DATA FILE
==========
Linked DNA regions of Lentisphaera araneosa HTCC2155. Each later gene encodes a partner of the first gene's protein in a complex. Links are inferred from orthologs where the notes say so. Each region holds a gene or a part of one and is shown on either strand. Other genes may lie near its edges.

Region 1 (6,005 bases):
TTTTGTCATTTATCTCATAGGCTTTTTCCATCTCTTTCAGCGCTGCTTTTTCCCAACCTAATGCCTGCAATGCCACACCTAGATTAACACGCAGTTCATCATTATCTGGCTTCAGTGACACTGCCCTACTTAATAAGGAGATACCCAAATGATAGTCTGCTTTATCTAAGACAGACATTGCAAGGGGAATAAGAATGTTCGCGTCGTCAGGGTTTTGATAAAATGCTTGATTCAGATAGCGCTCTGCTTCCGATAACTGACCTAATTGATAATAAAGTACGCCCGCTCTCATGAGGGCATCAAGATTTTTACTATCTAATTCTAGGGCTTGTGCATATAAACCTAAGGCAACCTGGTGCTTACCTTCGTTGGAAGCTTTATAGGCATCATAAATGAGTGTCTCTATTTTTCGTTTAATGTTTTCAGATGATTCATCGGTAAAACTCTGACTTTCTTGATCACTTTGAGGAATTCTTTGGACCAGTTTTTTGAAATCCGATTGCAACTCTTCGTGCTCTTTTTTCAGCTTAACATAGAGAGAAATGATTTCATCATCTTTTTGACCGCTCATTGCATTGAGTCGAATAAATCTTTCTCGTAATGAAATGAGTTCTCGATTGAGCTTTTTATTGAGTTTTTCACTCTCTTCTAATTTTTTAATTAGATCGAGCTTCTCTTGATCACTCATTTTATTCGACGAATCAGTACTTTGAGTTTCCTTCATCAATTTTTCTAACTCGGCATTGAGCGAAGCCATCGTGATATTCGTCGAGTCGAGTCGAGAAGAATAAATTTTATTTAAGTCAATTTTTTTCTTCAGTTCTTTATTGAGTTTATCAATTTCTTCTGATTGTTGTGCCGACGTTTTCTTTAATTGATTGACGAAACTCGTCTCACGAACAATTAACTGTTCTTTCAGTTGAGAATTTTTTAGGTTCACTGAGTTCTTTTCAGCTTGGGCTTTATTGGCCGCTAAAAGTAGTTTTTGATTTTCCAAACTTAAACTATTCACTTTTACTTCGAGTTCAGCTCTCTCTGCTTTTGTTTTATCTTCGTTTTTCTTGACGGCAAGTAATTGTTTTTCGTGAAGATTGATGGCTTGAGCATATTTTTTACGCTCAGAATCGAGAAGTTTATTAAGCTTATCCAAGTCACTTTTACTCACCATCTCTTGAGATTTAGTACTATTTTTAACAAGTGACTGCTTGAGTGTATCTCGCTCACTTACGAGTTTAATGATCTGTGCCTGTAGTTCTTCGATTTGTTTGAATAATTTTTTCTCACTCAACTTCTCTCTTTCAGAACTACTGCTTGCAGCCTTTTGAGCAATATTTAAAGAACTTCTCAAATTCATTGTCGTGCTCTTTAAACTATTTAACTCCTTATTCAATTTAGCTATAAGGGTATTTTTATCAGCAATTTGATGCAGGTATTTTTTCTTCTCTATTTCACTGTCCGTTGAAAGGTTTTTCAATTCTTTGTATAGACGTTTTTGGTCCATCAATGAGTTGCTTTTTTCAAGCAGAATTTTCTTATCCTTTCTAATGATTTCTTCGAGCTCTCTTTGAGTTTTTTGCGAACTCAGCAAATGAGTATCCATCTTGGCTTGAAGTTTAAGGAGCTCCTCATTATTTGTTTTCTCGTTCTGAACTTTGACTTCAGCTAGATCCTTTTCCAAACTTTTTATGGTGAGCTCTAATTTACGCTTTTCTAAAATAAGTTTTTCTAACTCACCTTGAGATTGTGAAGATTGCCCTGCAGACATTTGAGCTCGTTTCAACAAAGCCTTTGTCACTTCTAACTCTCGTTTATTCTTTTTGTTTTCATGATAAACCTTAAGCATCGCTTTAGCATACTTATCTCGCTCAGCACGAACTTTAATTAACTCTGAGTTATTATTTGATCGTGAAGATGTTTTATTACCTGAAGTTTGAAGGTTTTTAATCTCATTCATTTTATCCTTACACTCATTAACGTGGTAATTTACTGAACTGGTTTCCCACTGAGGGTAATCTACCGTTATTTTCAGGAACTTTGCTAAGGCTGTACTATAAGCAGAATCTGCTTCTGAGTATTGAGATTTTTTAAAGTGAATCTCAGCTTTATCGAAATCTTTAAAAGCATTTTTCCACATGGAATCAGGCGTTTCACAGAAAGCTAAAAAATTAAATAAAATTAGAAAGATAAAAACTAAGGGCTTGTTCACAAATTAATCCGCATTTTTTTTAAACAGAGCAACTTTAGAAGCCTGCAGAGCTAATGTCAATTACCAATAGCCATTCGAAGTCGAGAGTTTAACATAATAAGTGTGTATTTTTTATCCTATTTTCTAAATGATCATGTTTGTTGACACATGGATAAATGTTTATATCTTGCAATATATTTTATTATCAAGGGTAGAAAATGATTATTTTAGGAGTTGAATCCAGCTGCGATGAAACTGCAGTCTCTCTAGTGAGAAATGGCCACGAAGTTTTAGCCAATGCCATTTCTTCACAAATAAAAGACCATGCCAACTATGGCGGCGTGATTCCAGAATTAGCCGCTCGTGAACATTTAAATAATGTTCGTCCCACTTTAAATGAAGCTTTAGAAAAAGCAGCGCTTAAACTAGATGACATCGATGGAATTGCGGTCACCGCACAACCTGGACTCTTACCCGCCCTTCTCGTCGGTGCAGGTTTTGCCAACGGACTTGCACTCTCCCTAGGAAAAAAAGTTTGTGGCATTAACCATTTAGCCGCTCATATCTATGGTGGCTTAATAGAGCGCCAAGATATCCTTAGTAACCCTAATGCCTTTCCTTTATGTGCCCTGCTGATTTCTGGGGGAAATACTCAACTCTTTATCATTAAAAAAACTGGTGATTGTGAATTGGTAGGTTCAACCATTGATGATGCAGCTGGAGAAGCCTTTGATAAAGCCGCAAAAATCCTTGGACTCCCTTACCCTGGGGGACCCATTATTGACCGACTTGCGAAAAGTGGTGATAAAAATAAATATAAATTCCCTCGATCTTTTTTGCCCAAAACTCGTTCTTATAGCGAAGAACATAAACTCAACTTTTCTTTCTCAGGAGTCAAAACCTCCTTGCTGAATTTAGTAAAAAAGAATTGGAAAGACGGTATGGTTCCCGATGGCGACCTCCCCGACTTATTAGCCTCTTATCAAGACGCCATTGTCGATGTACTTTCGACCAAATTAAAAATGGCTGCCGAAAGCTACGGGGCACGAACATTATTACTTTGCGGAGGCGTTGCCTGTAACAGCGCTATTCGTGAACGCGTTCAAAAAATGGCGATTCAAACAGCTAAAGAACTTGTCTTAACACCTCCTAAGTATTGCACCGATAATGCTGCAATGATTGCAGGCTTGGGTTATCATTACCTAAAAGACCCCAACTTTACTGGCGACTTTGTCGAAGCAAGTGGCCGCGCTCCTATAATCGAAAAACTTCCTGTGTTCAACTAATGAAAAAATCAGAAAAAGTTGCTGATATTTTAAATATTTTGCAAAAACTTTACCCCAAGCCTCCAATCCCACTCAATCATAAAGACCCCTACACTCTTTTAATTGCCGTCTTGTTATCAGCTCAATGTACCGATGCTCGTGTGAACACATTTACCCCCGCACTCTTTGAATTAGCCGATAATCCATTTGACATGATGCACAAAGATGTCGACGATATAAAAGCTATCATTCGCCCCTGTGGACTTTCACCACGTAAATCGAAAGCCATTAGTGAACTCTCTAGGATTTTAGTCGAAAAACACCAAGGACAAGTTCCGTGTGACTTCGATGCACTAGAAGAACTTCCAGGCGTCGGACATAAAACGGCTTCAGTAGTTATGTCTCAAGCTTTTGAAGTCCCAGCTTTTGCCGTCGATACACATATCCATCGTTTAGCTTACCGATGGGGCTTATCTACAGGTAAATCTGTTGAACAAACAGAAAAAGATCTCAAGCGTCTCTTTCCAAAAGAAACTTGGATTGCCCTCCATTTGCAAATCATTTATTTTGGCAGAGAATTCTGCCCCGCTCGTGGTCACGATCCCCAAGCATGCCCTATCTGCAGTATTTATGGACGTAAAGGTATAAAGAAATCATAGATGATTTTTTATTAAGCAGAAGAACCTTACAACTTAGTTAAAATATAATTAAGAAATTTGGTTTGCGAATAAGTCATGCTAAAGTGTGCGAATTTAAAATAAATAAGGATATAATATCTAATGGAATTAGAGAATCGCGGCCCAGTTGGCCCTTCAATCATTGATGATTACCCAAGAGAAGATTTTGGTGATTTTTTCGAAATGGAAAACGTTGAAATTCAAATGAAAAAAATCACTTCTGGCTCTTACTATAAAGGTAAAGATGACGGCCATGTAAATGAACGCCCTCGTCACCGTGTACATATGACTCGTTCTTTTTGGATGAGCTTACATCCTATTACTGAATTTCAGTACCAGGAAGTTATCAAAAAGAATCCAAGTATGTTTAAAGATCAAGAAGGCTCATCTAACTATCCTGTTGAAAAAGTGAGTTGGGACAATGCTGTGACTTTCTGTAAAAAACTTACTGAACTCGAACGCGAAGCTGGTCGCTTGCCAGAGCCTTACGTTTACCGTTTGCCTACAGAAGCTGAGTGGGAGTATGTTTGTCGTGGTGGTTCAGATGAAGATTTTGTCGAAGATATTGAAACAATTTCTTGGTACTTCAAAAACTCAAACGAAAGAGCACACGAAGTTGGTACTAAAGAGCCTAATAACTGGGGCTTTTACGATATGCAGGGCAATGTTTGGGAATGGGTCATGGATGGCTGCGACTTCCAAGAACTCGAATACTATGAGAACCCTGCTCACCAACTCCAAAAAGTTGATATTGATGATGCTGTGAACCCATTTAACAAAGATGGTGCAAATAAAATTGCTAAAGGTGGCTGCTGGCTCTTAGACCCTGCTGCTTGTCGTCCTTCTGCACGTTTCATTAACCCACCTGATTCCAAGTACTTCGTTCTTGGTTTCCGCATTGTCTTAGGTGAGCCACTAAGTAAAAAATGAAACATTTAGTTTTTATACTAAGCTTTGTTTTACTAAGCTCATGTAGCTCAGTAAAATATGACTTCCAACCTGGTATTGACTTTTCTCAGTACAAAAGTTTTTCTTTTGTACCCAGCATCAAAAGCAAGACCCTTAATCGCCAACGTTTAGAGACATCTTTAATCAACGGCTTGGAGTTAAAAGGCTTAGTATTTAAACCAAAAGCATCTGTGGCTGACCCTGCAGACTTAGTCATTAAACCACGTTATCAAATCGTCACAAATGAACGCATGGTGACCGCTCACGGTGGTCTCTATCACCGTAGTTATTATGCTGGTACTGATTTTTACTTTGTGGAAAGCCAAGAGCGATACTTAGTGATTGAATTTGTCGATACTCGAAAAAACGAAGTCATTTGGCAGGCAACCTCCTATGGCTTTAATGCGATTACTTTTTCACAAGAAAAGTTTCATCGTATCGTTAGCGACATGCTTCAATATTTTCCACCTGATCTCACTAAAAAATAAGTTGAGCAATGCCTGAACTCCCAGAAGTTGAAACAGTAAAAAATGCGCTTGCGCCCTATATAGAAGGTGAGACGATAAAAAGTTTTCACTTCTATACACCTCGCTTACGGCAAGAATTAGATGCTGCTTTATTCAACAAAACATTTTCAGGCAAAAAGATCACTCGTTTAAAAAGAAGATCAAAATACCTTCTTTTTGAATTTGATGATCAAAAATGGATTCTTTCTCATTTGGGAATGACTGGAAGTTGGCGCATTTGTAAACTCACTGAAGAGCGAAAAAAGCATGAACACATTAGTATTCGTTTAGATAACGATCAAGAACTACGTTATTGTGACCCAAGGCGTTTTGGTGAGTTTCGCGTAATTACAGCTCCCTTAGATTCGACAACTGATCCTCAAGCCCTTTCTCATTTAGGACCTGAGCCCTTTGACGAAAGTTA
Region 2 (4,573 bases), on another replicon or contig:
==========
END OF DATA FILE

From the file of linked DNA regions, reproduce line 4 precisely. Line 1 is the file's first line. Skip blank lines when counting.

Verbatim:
Region 2 (4,573 bases), on another replicon or contig: